3 Must Haves When Choosing a Training Company

🕑 4 minutes read | Jan 09 2020 | By Becky Gendron

There is no secret to the advantages of partnering with a training provider. Industry research shows companies turn to external training providers for three key reasons: [i]

  • Allow for greater agility in the L&D function
  • Bring in expertise not available with in-house resources
  • Enable ability to handle surge for training

You know that feeling you get when you have a business partner who you trust and really gets your organization? Everything just seems to connect. They understand the training challenges you face and arm you with a toolbox full of L&D expertise, talent, and resources. They make you feel like a learning and development superhero. There’s comfort in knowing your training partner is there to support the simplest of training requests to the most complex roll-outs.

3 Things to Look for in a Training Partner

Whether you are looking for your first corporate training partner or are evaluating existing ones, think about the following three criteria when selecting your next training sidekick. Before you know it, you’ll be on your way to that feeling of training bliss (if you’re not already there).

1. Quality of L&D resources and subject matter expertise

Quality matters when it comes to outsourcing training talent. With the gig and freelance market thriving, it’s important to look at the selection of L&D talent offered—to better understand the training expertise, qualifications, and knowledge they bring to your organization. What value and subject matter expertise will they provide to fill in and complement the skills gaps of your team?

It’s also important to consider the specialization the training partner provides. If you need design and development expertise, what does their team of instructional designers and curriculum developers look like? Ask the training provider to share work profiles, sample projects, and experience. What is their background in working with the latest tools and technology to create learning across different modalities? If you are transitioning training content into digestible microlearning, do they have the skills to do just that?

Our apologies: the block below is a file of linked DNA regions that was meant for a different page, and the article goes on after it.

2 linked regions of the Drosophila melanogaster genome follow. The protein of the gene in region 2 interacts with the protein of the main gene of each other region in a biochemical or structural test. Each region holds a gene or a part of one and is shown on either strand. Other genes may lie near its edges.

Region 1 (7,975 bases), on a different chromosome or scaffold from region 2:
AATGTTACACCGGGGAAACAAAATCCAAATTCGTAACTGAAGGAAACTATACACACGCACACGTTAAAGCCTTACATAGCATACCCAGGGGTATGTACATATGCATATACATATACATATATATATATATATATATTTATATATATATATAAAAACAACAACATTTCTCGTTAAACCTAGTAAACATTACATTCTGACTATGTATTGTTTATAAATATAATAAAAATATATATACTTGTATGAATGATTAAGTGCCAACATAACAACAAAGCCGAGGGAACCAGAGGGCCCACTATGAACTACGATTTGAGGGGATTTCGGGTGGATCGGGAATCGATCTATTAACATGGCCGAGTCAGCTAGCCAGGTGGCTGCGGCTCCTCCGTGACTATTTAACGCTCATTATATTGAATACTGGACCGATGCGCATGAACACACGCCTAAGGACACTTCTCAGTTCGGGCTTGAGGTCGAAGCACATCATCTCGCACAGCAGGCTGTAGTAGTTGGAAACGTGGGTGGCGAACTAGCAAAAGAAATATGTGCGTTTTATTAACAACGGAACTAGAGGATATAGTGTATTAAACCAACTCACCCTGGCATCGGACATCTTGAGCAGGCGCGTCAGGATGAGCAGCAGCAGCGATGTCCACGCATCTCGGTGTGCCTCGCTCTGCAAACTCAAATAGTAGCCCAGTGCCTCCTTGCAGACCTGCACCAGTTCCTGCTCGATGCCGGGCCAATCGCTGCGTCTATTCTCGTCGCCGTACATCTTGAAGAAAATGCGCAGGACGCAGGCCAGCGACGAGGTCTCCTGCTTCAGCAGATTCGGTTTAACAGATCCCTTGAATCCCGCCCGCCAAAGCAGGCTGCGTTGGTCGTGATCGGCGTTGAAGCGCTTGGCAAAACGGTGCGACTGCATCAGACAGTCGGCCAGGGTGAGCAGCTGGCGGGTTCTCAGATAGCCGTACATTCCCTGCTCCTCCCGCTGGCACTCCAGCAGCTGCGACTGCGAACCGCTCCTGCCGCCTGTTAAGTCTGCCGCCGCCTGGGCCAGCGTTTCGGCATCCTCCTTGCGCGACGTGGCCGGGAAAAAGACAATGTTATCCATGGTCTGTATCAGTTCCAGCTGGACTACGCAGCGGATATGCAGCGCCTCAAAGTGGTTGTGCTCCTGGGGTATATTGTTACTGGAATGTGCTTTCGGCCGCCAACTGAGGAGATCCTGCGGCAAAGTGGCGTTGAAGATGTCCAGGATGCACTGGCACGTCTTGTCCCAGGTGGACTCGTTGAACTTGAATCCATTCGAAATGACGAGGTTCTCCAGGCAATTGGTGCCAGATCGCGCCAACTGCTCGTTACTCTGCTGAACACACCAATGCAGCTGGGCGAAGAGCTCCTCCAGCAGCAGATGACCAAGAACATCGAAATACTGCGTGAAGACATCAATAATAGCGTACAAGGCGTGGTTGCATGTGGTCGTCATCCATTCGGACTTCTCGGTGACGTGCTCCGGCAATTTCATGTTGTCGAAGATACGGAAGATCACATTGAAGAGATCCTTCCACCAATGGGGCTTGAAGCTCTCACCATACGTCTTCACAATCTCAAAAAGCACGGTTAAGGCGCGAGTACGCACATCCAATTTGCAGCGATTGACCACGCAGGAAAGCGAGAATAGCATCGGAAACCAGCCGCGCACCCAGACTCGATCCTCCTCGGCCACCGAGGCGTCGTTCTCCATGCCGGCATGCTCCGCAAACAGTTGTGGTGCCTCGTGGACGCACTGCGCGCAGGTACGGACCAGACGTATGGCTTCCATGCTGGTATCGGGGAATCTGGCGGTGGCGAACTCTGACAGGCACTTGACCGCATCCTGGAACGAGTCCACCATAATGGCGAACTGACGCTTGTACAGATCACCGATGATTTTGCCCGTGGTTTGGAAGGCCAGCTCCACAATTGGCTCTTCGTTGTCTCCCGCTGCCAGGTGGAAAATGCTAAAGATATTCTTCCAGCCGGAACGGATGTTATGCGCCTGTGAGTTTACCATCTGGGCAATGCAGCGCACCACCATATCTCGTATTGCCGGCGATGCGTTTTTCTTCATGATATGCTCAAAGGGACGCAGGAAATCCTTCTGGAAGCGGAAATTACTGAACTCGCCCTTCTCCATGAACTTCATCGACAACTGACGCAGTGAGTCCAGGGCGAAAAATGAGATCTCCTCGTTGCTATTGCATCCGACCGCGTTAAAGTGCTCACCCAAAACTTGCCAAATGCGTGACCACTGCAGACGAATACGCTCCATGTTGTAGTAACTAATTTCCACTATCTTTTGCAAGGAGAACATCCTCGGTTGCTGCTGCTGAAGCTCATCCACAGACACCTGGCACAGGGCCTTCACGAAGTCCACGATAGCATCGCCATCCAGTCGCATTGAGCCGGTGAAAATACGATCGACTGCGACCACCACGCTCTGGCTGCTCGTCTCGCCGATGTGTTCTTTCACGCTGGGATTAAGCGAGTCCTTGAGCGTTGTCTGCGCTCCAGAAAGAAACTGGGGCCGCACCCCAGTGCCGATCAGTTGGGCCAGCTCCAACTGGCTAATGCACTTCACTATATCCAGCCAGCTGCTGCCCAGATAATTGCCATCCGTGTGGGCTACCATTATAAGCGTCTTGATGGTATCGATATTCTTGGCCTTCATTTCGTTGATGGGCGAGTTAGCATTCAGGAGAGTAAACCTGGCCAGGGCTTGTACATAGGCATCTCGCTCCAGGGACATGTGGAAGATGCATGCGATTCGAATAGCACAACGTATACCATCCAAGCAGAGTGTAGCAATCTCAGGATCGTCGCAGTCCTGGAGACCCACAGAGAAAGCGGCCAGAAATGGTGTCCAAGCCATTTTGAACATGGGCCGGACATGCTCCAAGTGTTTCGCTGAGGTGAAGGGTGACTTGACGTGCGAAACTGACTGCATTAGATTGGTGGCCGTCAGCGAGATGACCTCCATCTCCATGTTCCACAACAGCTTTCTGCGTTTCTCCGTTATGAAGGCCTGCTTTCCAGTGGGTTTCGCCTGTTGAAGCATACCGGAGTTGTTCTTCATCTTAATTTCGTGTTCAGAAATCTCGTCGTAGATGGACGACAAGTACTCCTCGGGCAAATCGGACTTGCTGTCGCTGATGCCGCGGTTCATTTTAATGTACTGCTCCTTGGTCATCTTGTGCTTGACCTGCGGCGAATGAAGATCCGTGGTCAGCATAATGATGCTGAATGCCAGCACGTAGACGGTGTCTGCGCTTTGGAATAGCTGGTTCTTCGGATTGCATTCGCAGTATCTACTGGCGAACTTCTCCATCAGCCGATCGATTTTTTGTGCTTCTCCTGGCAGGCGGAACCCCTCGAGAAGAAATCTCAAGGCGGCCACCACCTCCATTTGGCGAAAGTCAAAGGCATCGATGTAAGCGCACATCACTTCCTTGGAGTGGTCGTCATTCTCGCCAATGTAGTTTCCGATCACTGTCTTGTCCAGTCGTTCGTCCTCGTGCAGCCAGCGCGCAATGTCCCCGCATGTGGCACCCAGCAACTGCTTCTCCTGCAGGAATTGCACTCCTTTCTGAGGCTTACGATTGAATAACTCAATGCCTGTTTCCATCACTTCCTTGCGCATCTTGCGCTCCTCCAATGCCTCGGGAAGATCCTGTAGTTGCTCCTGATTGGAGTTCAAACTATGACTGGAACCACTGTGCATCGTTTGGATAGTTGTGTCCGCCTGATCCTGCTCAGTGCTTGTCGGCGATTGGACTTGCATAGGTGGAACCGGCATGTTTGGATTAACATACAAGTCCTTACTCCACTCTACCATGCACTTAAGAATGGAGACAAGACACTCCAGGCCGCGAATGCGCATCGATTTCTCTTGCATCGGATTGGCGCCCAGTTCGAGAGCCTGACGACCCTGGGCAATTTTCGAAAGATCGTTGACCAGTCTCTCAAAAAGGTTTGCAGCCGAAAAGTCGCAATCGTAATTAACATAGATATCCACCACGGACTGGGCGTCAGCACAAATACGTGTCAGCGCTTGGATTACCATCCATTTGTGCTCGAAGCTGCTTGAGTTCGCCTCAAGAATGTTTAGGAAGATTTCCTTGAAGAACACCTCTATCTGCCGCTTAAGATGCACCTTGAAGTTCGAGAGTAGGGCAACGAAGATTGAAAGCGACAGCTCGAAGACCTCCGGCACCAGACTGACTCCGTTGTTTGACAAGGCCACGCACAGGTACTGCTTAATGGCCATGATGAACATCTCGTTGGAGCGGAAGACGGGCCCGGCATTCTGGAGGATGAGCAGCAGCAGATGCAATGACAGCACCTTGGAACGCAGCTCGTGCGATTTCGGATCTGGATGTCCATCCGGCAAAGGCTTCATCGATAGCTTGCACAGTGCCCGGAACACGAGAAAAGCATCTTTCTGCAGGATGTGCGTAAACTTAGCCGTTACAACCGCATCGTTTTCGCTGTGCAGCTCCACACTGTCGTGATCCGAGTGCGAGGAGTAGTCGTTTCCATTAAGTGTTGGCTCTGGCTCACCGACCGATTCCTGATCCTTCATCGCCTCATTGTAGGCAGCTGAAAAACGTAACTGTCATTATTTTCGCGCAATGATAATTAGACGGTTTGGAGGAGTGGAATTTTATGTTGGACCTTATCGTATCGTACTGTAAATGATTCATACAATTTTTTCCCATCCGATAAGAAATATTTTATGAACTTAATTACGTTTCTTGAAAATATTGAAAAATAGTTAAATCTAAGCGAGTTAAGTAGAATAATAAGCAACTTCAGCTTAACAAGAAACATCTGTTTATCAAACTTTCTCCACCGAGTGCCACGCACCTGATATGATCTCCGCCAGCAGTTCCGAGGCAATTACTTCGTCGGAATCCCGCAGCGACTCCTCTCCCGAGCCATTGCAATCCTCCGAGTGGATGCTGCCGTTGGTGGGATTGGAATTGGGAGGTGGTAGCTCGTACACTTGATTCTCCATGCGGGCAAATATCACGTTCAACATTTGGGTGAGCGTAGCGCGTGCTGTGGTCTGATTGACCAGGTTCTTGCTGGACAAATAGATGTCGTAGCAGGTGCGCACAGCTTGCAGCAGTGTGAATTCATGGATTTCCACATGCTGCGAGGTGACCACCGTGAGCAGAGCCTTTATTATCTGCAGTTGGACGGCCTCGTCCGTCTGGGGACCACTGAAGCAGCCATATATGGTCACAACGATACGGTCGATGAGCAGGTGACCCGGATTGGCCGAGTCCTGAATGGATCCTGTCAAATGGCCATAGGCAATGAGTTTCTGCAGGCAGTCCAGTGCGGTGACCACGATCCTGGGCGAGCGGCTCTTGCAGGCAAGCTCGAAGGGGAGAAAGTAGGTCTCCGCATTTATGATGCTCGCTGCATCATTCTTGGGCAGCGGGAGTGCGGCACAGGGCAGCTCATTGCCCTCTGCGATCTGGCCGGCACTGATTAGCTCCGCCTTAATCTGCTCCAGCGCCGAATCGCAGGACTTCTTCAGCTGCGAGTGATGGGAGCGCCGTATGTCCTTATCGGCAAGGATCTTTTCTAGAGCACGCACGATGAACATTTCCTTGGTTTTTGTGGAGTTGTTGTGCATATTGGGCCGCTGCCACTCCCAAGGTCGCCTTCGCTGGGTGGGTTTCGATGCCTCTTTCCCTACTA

Having a network of trainers, designers, and developers is not enough. Many training companies have stringent vetting processes for their training and development talent, so they can offer experts who have experience in the latest training topics, tools and applications, and learning principles. By asking these questions, you’ll uncover if the L&D team has the experience to turn your training into a memorable learning experience with successful outcomes.

The majority of organizations source a wide range of roles, but the top three most popular roles are:[ii]

  • In-person instructors
  • Training facilitators and coaches
  • Virtual instructors

2. Experience to deliver solutions

As L&D and HR professionals, you are faced with many different facets of training. It’s your goal to offer employees the latest soft skills and technology training, address different generational workforce needs, and consider the various learning styles and platforms – all while factoring in the speed at which technology is influencing learning.

Your training partner should have the experience to guide you along a path to address these opportunities. What is their training experience and credibility? Do your due diligence here. You need a trusted partner who has the experience of working with many different clients and can share measurable success stories and best practices.

You want a partner who can offer not just experienced talent, but someone who understands the nuisances and successful results of training. Experience matters and having a trusted partner can uncover training possibilities that you never thought possible. Get ready to open the door to innovation.

3. Ability to customize training solutions to your needs and company culture

Let’s face it. There is rarely one size that fits all for anything. Learners’ needs vary and there’s complexity across learner preferences for training. Training programs delivered through at least one preferred training method are 50% more likely to be effective.[iii]

Off-the-shelf content and training work in many cases but there are times when content needs to be customized based on the different needs of the learner. Companies continue to use blended learning curriculum to increase learner engagement. Having a training partner who offers different training solutions provides the flexibility and customization needed to make a difference in your organization.

It’s also important to evaluate the strength of a training company in recommending L&D talent and services that precisely align with your employee’s unique needs and company culture.

A Powerful Partnership is Waiting

With peer recommendations, research, and asking the right questions, you’ll be on your way to a partnership that helps your learners evolve, learn new skills, and develop professionally.

The right training company will guide you through the changing training landscape.  Grab your training sidekick, so together you can align your training initiatives to company goals, deliver meaningful training, and get measurable results.

This post was originally published in July 2019 and has been updated to share more relevant information.

  1. Rethink Instructor-led Training: It’s Here to Stay, Training Industry, Inc. and TTA
  2. Rethink Instructor-led Training: It’s Here to Stay, Training Industry, Inc. and TTA
  3. What Learners Want: Strategies for Training Delivery White Paper, Training Industry, Inc. and TTA

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